US residents that don't work in law enforcement are now 2nd class citizens. Whether FBI, IRS, local police, or other, the 'commoners' are prohibited from criticizing you [politechbot.com], identifying you to the public [politechbot.com], or recording your actions in the same public areas that you record theirs [citypaper.net].
  • by StressedEd (308123) <`ku.ca.lairepmi' `ta' `ecarg.je'> on Saturday July 14, 2001 @05:25AM (#85719) Homepage
    Perhaps in light of this your politzi will try to prosecute the people that recorded them "interrogating" Rodney King.... ....the law is an odd planet. Hmm.... Cameras-cameras everywhere....

    This remindes me of a missed opportunity.

    A friend of mine is making a film and they were practicing some of there scenes in Hyde Park which involved the use of BB guns (toys that fire plastic pellets).

    Now as the more astute of you may be aware, hand guns were made illegal over here a while ago and the police (rightly in my opinion) take a pretty hard line with threats to the public.

    So when someone phoned them and said "There's a man with orange hair shooting people in Hyde Park", what were they supposed to do?

    Well what they did was to send in a heavilly armed anti-terrorist-style unit, complete with helicopter to "take-down" these people who, by that time, had begun to play frisbee and were completely unaware that within the space of 10 seconds they would find there faces in the ground with guns pointed at them...

    If only they'd got that on film! It could have been great as part of the story line!

  • by ProfessorPuke (318074) on Saturday July 14, 2001 @04:33AM (#85731)
    Oh yes the ARE recording secretly. He was taping you from the minute the guy pulled over, and his first words to the suspect were NOT "To ensure your satisfaction, this traffic-stop will be monitored". Patrol cars never seem to have prominent signs warning of video cameras inside.

    The legal reason for that is that the wiretapping statute only applies to audio recordings, not video, so the police and the department stores can take all the pictures of you they want.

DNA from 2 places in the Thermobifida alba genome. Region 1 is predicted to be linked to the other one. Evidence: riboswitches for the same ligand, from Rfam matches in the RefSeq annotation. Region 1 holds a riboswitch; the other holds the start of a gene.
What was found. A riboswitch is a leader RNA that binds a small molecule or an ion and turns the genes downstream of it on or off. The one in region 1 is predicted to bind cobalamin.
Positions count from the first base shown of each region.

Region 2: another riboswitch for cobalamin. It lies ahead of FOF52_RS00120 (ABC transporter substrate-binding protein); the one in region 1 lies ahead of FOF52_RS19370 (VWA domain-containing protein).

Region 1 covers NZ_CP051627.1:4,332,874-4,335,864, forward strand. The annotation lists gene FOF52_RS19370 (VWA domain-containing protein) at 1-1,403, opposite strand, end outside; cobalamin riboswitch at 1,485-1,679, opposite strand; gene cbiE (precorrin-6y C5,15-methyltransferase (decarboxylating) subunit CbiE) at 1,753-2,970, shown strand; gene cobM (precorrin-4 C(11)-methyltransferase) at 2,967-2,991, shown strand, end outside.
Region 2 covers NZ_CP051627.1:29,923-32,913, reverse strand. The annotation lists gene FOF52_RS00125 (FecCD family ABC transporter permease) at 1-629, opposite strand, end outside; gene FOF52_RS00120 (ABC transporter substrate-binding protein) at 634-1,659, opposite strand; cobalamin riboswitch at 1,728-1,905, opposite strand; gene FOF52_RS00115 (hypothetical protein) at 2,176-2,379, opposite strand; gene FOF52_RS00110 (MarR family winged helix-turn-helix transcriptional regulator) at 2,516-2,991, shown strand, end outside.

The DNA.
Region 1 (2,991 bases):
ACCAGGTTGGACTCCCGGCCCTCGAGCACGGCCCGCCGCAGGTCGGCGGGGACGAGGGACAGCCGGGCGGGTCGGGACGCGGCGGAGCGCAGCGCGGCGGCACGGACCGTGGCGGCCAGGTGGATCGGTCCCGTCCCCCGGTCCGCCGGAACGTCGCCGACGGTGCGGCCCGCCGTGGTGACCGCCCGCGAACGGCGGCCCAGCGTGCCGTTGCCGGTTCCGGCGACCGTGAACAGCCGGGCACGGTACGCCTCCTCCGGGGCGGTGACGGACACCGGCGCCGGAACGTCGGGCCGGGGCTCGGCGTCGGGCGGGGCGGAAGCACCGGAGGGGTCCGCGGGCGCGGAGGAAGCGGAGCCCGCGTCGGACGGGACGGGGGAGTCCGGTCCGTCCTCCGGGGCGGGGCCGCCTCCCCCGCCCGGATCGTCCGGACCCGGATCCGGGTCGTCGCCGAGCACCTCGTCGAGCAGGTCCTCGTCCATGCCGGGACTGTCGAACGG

• by janpod66 (323734) on Saturday July 14, 2001 @01:13PM (#85736)
    I'd also like to address the disgusting stereotype of police I have been reading around here. I'm friends with four police officers in Massachusetts, three of which I see on a weekly basis. All of them are nice people, and none of them abuse their power

    Well, then, as public officials performing a public function in accordance with prevailing laws and regulations, they should have no problem with being recorded in any form.

    The problem we have in society in relation to the police is that because we get a speeding ticket, we suddenly decide to foster a hatred for the person who gave it to us.

    No, the problem we have in US society is a escalation of violence and power. The police have too much power to make people's lives miserable, criminal convictions are often life-or-death issues, yet such power appears to be necessary because US society as a whole is so violent and disrespectful of the law.

    If you don't think there are enough methods to record police officers' actions, then rally your town to pay for every officer to wear a microphone. Just don't be surprised later if it turns out their job performance suffers.

    I'd much rather have them work by the book and be less effective than to have a very efficient police force that operates without checks. Have you been in countries where people have traded freedom for security? I have, and it's not pretty. And the US is moving more and more in that direction.